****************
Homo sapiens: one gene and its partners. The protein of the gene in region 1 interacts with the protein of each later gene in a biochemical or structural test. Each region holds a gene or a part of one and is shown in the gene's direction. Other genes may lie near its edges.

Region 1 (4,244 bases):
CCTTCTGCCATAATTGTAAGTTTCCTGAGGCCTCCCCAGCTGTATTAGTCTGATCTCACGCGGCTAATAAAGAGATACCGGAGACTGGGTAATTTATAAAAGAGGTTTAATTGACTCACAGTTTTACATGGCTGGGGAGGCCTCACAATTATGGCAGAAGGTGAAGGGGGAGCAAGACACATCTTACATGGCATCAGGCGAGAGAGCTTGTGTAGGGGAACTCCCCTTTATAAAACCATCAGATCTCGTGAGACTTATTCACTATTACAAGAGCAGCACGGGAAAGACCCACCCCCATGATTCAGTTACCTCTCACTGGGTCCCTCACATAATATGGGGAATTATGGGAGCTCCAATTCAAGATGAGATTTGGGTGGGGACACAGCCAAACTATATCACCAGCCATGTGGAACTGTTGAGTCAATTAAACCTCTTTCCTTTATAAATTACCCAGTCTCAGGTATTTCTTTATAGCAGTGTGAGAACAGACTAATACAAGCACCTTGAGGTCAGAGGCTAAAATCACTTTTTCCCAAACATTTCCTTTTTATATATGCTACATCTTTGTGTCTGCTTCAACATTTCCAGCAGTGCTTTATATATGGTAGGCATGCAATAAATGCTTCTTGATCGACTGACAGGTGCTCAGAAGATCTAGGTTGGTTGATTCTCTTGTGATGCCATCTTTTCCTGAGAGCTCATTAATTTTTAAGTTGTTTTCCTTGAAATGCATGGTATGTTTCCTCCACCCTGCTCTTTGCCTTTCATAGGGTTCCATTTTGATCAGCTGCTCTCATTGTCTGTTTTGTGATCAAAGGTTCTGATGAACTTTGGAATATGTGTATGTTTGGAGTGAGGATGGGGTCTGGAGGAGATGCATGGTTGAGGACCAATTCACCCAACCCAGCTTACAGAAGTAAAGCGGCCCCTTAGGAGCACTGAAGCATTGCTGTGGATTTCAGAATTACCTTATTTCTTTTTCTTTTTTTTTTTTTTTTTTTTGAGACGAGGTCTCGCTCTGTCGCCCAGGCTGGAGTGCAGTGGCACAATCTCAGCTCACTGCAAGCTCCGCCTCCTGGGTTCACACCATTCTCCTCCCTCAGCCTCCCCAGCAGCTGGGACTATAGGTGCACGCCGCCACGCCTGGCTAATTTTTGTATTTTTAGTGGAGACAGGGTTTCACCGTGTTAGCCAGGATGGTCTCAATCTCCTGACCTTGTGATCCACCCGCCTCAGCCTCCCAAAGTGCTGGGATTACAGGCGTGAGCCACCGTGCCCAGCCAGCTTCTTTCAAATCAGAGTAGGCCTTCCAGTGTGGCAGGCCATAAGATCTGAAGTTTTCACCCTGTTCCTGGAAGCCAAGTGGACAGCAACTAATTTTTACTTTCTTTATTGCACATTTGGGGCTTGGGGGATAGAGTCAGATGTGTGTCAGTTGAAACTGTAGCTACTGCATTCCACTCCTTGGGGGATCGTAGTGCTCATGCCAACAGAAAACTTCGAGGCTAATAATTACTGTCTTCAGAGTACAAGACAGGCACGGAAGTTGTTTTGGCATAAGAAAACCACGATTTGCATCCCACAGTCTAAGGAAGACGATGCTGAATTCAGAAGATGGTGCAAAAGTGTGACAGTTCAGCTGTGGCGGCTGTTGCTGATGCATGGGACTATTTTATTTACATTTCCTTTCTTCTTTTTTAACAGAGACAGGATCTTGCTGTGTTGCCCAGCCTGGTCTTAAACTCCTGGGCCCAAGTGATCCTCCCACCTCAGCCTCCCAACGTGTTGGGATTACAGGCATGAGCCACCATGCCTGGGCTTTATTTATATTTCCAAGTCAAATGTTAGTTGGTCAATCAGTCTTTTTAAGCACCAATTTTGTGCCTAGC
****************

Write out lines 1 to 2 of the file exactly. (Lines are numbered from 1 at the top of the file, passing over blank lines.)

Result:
Homo sapiens: one gene and its partners. The protein of the gene in region 1 interacts with the protein of each later gene in a biochemical or structural test. Each region holds a gene or a part of one and is shown in the gene's direction. Other genes may lie near its edges.

Region 1 (4,244 bases):